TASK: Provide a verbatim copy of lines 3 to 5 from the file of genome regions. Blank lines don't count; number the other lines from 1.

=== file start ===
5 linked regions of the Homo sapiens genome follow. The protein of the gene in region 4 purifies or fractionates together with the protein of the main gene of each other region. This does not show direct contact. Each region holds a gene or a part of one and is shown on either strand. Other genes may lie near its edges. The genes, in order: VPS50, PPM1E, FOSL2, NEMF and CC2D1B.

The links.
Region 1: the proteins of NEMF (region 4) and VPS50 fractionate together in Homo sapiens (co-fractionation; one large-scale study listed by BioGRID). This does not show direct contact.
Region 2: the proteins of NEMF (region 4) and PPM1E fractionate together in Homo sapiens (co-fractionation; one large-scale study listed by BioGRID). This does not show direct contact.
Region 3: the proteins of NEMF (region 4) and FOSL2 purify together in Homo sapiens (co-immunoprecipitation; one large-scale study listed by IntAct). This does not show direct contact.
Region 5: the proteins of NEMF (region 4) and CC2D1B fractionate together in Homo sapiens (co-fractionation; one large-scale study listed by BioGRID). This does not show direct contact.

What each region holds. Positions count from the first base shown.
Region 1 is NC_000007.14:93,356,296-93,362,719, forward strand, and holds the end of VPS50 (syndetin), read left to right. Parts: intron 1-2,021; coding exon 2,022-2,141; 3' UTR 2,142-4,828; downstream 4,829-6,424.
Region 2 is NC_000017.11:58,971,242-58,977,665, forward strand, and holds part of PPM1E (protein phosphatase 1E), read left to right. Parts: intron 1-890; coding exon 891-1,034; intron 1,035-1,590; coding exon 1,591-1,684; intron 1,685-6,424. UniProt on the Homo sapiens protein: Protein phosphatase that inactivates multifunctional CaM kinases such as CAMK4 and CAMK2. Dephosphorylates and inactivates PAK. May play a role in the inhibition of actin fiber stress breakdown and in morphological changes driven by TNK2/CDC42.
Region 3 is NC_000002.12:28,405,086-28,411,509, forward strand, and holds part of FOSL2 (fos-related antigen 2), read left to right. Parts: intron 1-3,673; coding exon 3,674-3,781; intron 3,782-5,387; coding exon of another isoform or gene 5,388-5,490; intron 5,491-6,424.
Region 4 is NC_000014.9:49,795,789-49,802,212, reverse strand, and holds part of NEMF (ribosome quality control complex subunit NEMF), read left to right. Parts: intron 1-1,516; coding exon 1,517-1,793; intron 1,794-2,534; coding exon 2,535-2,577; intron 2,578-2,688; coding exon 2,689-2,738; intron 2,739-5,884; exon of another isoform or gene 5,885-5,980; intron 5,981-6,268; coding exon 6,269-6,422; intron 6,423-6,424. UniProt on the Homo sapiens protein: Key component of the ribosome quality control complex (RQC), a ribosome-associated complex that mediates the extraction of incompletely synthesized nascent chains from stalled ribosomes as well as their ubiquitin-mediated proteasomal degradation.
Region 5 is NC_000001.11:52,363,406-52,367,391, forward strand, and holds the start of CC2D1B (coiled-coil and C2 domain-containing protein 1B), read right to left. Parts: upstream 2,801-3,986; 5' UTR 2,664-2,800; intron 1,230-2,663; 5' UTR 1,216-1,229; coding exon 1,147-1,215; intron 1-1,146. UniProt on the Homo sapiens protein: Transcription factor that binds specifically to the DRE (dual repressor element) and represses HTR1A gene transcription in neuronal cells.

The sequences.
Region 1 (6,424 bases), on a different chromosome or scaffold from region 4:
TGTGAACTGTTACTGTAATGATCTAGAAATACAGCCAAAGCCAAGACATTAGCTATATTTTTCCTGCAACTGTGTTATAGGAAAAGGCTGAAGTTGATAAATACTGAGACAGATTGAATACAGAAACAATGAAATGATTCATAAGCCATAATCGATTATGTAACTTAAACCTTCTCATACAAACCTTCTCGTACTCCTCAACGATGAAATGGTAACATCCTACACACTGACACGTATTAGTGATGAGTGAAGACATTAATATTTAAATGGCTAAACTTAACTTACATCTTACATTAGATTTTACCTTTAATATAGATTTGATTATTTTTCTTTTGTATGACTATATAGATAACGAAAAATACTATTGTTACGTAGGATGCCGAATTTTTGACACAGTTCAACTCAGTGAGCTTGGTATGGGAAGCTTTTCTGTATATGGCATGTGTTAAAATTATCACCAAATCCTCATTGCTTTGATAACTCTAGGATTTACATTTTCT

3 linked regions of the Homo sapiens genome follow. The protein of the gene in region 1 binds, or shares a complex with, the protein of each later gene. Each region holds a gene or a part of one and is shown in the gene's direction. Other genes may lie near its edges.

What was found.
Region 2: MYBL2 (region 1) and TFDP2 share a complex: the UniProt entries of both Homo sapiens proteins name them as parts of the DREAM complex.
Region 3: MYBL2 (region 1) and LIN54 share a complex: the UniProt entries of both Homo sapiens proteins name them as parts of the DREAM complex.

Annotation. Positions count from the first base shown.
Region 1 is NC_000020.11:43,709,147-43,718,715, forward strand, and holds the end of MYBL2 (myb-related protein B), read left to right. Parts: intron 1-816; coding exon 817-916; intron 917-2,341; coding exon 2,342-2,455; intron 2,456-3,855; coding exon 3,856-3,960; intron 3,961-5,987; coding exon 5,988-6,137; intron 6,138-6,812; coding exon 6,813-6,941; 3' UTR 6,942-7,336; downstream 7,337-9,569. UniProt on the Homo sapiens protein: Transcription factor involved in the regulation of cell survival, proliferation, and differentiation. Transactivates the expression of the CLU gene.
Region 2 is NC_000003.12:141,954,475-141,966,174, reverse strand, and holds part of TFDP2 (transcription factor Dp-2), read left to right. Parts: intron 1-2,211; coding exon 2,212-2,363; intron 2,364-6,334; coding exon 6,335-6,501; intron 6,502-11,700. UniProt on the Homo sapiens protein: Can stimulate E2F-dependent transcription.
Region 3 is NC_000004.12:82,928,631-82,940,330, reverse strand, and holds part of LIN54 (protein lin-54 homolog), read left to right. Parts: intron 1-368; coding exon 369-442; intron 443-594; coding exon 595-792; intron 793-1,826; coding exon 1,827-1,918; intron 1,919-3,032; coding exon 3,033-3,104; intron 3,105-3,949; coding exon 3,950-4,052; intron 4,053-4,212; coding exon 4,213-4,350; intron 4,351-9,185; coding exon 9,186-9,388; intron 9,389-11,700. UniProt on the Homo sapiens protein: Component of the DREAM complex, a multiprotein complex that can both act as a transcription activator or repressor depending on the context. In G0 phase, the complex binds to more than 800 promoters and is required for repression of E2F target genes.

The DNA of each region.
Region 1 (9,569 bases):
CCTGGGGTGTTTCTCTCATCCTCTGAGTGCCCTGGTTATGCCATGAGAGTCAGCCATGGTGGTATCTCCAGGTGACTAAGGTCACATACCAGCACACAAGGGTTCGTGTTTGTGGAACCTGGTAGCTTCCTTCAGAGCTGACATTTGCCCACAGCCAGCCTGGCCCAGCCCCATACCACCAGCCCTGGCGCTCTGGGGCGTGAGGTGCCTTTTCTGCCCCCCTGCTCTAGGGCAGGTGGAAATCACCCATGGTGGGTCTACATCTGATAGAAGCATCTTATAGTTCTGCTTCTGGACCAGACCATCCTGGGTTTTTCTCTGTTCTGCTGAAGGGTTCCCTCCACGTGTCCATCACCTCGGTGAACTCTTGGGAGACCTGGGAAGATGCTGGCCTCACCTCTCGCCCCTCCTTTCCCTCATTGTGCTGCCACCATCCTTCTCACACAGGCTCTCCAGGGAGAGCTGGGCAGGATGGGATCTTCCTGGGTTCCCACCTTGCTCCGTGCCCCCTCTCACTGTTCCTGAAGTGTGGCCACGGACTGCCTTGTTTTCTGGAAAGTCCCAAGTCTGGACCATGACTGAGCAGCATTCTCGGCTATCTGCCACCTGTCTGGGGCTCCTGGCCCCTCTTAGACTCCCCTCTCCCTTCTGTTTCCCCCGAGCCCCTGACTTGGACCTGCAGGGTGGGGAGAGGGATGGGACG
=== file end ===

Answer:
Region 1: the proteins of NEMF (region 4) and VPS50 fractionate together in Homo sapiens (co-fractionation; one large-scale study listed by BioGRID). This does not show direct contact.
Region 2: the proteins of NEMF (region 4) and PPM1E fractionate together in Homo sapiens (co-fractionation; one large-scale study listed by BioGRID). This does not show direct contact.
Region 3: the proteins of NEMF (region 4) and FOSL2 purify together in Homo sapiens (co-immunoprecipitation; one large-scale study listed by IntAct). This does not show direct contact.